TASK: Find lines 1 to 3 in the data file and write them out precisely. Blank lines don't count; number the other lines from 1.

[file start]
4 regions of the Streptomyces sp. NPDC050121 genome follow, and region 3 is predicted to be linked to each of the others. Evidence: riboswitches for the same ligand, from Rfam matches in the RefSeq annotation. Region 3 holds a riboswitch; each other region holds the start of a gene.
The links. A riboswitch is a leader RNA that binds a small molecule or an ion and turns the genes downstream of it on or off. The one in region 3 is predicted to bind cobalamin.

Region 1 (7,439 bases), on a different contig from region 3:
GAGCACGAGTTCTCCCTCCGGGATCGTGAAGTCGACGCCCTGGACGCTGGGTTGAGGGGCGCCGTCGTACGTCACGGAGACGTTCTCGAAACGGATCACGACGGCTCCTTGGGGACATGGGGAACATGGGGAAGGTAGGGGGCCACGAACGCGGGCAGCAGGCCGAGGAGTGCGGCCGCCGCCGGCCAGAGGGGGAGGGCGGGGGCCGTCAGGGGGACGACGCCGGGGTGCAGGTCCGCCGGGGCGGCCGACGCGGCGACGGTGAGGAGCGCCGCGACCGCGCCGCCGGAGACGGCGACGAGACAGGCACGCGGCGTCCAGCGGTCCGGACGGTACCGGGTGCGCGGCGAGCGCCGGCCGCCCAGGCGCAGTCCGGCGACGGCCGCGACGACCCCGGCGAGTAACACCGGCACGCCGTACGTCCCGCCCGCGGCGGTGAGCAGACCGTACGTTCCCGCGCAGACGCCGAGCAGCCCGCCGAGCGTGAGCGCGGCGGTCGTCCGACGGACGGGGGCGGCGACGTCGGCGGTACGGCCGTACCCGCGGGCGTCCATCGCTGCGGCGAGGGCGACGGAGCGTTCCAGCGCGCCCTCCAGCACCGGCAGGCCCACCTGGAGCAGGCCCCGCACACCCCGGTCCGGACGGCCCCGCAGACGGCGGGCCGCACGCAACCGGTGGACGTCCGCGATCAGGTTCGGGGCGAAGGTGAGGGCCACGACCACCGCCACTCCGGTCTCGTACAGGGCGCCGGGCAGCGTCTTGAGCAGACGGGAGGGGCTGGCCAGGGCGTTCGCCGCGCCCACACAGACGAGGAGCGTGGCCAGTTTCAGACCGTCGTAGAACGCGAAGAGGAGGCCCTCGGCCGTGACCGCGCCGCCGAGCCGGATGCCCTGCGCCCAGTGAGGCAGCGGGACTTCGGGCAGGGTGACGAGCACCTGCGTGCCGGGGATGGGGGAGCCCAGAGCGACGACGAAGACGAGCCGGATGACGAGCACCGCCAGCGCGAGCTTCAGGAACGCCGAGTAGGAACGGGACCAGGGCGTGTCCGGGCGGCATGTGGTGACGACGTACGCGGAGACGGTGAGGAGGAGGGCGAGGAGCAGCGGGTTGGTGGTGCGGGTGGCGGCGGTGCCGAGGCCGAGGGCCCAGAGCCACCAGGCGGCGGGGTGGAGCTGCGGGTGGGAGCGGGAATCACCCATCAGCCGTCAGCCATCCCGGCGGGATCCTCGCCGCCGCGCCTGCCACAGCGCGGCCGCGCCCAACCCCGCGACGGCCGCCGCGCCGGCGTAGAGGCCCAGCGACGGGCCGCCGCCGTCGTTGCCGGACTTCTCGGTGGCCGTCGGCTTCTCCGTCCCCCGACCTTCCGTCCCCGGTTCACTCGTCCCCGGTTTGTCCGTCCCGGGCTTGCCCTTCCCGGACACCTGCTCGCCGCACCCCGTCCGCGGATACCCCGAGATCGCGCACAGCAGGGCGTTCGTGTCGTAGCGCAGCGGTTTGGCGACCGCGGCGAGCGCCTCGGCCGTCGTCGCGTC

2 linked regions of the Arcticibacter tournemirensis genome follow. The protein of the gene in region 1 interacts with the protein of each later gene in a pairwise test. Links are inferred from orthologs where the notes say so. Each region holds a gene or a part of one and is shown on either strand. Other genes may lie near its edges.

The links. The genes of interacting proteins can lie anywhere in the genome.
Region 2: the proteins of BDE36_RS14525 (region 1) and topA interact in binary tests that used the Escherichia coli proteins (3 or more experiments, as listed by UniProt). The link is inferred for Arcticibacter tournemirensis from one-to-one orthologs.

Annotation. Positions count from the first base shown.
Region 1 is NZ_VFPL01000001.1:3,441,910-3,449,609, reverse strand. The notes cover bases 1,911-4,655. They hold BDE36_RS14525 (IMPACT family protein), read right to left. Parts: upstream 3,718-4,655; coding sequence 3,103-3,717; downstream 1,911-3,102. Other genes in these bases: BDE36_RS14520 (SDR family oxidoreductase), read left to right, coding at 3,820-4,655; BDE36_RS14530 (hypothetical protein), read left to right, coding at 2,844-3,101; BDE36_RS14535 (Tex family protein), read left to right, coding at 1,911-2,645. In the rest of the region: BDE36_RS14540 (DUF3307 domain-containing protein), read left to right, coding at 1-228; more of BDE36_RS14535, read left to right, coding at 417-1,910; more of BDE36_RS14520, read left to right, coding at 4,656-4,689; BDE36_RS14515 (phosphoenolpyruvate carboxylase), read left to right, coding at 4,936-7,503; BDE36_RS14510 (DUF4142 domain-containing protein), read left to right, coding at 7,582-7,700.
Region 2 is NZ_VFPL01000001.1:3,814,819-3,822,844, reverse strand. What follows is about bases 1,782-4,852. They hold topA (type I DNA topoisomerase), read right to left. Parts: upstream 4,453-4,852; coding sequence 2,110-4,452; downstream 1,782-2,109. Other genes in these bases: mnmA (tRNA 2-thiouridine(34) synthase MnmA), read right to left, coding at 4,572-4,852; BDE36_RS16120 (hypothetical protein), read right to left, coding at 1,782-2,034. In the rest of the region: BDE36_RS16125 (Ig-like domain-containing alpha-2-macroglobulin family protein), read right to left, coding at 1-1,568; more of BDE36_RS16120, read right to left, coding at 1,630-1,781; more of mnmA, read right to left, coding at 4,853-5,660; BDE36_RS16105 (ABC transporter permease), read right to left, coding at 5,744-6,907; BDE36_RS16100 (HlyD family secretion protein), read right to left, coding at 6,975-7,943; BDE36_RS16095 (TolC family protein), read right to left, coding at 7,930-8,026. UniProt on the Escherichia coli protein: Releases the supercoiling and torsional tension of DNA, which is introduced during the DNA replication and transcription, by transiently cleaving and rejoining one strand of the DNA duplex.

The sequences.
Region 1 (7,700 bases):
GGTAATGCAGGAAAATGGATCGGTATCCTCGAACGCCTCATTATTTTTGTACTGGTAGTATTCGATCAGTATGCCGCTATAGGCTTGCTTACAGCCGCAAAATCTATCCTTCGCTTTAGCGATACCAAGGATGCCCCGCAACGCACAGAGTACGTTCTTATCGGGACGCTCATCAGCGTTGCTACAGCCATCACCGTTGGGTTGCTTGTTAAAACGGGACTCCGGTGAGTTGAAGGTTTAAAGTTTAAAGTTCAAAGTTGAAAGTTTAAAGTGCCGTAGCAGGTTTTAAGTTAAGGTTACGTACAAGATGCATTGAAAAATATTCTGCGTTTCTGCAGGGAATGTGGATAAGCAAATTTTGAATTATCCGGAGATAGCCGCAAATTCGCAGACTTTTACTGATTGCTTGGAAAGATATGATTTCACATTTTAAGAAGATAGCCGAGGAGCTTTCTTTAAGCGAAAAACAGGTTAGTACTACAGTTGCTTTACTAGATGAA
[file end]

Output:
4 regions of the Streptomyces sp. NPDC050121 genome follow, and region 3 is predicted to be linked to each of the others. Evidence: riboswitches for the same ligand, from Rfam matches in the RefSeq annotation. Region 3 holds a riboswitch; each other region holds the start of a gene.
The links. A riboswitch is a leader RNA that binds a small molecule or an ion and turns the genes downstream of it on or off. The one in region 3 is predicted to bind cobalamin.

Region 1 (7,439 bases), on a different contig from region 3: